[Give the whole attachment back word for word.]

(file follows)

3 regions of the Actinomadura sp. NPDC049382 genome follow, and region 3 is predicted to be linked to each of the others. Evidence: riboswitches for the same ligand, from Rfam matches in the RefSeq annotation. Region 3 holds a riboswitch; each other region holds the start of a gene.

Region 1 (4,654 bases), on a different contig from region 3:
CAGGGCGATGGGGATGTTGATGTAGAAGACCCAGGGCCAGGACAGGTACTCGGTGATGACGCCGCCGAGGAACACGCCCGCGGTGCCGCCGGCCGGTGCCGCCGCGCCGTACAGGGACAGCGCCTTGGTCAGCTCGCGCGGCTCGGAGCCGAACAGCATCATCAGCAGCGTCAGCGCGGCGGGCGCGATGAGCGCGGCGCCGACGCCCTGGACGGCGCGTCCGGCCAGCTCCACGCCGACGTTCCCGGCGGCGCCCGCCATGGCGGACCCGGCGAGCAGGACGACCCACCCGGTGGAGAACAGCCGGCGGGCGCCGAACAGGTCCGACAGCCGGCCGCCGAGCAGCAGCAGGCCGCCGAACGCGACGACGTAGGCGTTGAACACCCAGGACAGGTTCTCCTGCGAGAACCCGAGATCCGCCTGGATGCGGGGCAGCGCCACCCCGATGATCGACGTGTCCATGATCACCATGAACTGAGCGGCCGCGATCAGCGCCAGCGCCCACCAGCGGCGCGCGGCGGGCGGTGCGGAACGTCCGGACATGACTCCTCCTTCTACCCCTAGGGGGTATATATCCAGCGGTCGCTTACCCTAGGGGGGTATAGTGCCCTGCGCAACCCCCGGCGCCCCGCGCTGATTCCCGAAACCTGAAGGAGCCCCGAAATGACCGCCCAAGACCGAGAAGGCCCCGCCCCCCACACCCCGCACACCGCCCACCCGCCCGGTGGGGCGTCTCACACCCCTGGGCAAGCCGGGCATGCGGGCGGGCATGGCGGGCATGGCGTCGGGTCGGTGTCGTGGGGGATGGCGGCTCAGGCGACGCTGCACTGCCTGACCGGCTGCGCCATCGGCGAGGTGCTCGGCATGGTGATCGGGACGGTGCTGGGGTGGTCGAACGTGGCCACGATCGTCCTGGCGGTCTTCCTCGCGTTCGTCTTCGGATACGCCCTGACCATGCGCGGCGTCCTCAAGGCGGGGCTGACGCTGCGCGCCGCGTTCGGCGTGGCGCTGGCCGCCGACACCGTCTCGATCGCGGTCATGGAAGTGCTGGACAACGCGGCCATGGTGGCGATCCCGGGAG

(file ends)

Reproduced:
3 regions of the Actinomadura sp. NPDC049382 genome follow, and region 3 is predicted to be linked to each of the others. Evidence: riboswitches for the same ligand, from Rfam matches in the RefSeq annotation. Region 3 holds a riboswitch; each other region holds the start of a gene.

Region 1 (4,654 bases), on a different contig from region 3:
CAGGGCGATGGGGATGTTGATGTAGAAGACCCAGGGCCAGGACAGGTACTCGGTGATGACGCCGCCGAGGAACACGCCCGCGGTGCCGCCGGCCGGTGCCGCCGCGCCGTACAGGGACAGCGCCTTGGTCAGCTCGCGCGGCTCGGAGCCGAACAGCATCATCAGCAGCGTCAGCGCGGCGGGCGCGATGAGCGCGGCGCCGACGCCCTGGACGGCGCGTCCGGCCAGCTCCACGCCGACGTTCCCGGCGGCGCCCGCCATGGCGGACCCGGCGAGCAGGACGACCCACCCGGTGGAGAACAGCCGGCGGGCGCCGAACAGGTCCGACAGCCGGCCGCCGAGCAGCAGCAGGCCGCCGAACGCGACGACGTAGGCGTTGAACACCCAGGACAGGTTCTCCTGCGAGAACCCGAGATCCGCCTGGATGCGGGGCAGCGCCACCCCGATGATCGACGTGTCCATGATCACCATGAACTGAGCGGCCGCGATCAGCGCCAGCGCCCACCAGCGGCGCGCGGCGGGCGGTGCGGAACGTCCGGACATGACTCCTCCTTCTACCCCTAGGGGGTATATATCCAGCGGTCGCTTACCCTAGGGGGGTATAGTGCCCTGCGCAACCCCCGGCGCCCCGCGCTGATTCCCGAAACCTGAAGGAGCCCCGAAATGACCGCCCAAGACCGAGAAGGCCCCGCCCCCCACACCCCGCACACCGCCCACCCGCCCGGTGGGGCGTCTCACACCCCTGGGCAAGCCGGGCATGCGGGCGGGCATGGCGGGCATGGCGTCGGGTCGGTGTCGTGGGGGATGGCGGCTCAGGCGACGCTGCACTGCCTGACCGGCTGCGCCATCGGCGAGGTGCTCGGCATGGTGATCGGGACGGTGCTGGGGTGGTCGAACGTGGCCACGATCGTCCTGGCGGTCTTCCTCGCGTTCGTCTTCGGATACGCCCTGACCATGCGCGGCGTCCTCAAGGCGGGGCTGACGCTGCGCGCCGCGTTCGGCGTGGCGCTGGCCGCCGACACCGTCTCGATCGCGGTCATGGAAGTGCTGGACAACGCGGCCATGGTGGCGATCCCGGGAG